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School principals asked not to ‘jump the gun’ by taking contact tracing into their own hands if pupil tests positive for Covid-19

Public health specialists have asked school principals not to “jump the gun” by taking contact tracing and removal of children into their own hands if a pupil tests positive for Covid-19.

r Abigail Collins, HSE public health specialist, said they should wait until a public health team arrives to do a risk assessment.

She was speaking after several schools revealed this week that they had trouble getting through to a special helpline for principals to notify public health staff of a positive case. There were also complaints that some schools faced long delays before public health staff visited to assess the risk to pupils.

Speaking at a HSE briefing today she said because of the incubation period for Covid-19 the assessment could take place within four to seven days.

“It allows time for people to do the risk assessment process in a calm and orderly way. That has always been our advice,” she added.

She said the infected child would not be at school once they test positive and close contacts are “well children” with “no symptoms.”

Asymptomatic children are at very low risk of spreading the virus, she added.

The spread of Covid-19 from a well child with no symptoms and with mitigation measures in place is highly limited.

School principals have called for the helpline to operate 24 hours.

However, she said it has always operated from 8am to 4.30 Monday to Friday and 10am to 4.30pm at weekends.

It is not a requirement for them to ring the principals’ helpline if there is a case because public health staff are already notified through the contact management process.

“The line was set up for whether they had queries around cases or they had not heard from us.”

Positive cases have been found in 1,011 primary schools and early education settings with cases in 632 secondary schools since the beginning of this term.

Dr Colm Henry said that National Public Health Emergency Team (Nphet) will meet next week to assess the impact of the Delta variant and other issues to decide if the time spent restricting movement by school children who are close contacts should be reduced from ten days.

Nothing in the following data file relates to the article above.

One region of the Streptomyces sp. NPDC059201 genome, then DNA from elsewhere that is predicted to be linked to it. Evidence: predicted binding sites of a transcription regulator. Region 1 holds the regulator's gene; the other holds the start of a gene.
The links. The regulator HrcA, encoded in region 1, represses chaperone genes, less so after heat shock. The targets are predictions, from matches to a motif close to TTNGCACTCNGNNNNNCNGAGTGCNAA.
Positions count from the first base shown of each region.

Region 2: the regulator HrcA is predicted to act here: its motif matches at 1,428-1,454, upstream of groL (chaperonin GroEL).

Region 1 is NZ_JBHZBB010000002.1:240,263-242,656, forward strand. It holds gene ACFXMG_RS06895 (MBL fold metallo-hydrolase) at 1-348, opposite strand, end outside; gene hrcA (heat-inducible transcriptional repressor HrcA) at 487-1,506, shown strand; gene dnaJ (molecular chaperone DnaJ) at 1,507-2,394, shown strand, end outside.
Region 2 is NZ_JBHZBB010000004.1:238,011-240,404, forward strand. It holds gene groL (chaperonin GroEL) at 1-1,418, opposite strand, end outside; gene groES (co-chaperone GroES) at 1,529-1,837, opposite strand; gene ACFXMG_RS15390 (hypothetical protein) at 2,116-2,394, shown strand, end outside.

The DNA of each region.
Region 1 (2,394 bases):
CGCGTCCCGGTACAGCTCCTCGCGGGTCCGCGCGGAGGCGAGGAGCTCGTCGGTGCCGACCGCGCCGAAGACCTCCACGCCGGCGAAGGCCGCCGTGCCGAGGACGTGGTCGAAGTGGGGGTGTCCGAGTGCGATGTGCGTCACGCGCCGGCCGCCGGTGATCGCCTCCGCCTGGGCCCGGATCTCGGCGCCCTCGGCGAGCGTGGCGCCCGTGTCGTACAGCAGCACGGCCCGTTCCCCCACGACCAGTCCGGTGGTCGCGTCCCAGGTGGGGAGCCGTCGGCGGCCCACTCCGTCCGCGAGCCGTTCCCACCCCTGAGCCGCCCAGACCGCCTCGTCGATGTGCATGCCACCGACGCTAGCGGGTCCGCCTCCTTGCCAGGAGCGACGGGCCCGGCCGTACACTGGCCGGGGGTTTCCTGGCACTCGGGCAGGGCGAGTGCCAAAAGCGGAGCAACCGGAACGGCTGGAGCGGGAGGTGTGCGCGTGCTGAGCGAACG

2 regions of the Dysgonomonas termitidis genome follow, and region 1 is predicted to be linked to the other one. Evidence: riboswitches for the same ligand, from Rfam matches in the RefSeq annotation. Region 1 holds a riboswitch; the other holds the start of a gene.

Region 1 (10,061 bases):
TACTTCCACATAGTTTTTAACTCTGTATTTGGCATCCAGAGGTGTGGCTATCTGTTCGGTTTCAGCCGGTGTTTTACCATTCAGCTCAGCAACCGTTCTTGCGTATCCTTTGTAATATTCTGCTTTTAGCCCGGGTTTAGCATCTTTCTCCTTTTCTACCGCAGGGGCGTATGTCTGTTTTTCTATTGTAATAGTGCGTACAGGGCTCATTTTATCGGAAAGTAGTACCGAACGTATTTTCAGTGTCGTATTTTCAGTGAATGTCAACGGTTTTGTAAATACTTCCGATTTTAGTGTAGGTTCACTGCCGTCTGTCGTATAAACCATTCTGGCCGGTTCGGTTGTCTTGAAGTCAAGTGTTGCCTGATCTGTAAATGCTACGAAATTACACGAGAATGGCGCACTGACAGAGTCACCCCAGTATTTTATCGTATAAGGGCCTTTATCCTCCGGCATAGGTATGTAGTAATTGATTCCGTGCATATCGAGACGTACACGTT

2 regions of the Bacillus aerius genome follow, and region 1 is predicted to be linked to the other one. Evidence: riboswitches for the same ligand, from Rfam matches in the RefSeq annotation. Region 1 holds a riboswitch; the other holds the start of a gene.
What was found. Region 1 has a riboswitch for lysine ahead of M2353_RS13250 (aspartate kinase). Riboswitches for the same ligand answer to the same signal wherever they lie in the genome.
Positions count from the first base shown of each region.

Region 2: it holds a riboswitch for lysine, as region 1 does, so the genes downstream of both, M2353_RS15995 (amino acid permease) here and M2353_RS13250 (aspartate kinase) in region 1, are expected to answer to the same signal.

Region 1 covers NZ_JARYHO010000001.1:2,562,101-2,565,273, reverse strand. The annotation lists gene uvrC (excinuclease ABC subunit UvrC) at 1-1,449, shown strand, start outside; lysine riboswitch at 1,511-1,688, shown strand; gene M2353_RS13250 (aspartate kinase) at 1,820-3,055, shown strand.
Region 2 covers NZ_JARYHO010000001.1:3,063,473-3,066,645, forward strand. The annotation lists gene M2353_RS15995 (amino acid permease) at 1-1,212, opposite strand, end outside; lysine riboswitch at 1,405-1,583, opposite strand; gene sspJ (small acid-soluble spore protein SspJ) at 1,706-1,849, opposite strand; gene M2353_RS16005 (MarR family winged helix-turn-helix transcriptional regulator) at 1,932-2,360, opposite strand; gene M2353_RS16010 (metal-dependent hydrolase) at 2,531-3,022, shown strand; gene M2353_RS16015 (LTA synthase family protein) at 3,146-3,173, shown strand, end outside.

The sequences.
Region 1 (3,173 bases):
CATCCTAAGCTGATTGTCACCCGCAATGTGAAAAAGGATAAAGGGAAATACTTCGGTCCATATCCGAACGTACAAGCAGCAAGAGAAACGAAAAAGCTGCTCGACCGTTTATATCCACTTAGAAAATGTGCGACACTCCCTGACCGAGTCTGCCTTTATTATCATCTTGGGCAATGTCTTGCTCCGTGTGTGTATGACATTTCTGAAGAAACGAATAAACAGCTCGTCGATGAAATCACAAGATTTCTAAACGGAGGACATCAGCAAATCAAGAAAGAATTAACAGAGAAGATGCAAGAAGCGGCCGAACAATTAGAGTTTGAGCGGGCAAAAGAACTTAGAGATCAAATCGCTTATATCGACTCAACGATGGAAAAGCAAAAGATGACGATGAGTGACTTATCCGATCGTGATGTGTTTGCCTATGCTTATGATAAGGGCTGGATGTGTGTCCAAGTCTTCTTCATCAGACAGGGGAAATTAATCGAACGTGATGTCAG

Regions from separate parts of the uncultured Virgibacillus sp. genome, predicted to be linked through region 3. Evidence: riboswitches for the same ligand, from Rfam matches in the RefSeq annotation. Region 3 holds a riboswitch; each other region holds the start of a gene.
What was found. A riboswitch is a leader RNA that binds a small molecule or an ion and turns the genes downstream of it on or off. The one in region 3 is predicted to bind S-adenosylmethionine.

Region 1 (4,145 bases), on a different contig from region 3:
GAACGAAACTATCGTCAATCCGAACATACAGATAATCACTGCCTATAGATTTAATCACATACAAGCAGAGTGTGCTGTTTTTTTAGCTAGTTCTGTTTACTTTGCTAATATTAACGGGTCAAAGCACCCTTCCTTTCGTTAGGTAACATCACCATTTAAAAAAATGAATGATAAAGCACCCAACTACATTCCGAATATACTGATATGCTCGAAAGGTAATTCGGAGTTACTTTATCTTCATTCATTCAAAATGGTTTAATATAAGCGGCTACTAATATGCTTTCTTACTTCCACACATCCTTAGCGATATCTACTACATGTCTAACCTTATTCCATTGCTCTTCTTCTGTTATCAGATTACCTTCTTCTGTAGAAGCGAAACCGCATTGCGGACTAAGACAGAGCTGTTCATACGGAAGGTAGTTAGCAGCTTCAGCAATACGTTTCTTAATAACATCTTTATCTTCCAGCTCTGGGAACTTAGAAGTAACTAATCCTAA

Niamh O Beirne, head of testing and tracing at the HSE said the positivity rate among children under fourteen, who are being tested in HSE centres from all settings, including school and home, is 6pc and this has fallen from 13pc as schools reopened.

The volume of children under 14 coming forward for testing is three times that of any other age group, she added.

Some 32,000 have been tested compared to 11,000 in 15 to 24 year olds.

“There has been a surge in testing for the younger age group.”

It will be next week before figures are available to show how many close contacts are testing positive.

When primary schools and childcare settings are combined one Covid-19 positive child has an average of ten close contacts. It is probably lower in primary schools.

A child who tests positive in secondary school has an average of three to four contacts.

Dr Henry said it is not yet clear if advice will be given, as restrictions are removed next month, on whether secondary school students could no longer wear face masks.

He said 64pc of the 12 to 17 year age group are already vaccinated. It will be a matter for Nphet to consider.

Positivity in childcare and other school settings that were open over the summer did not change compared to the Spring and that was due to mitigation measures in place, said Dr Collins.

It appears that transmission in schools is similar to what was seen before the summer holidays.

 

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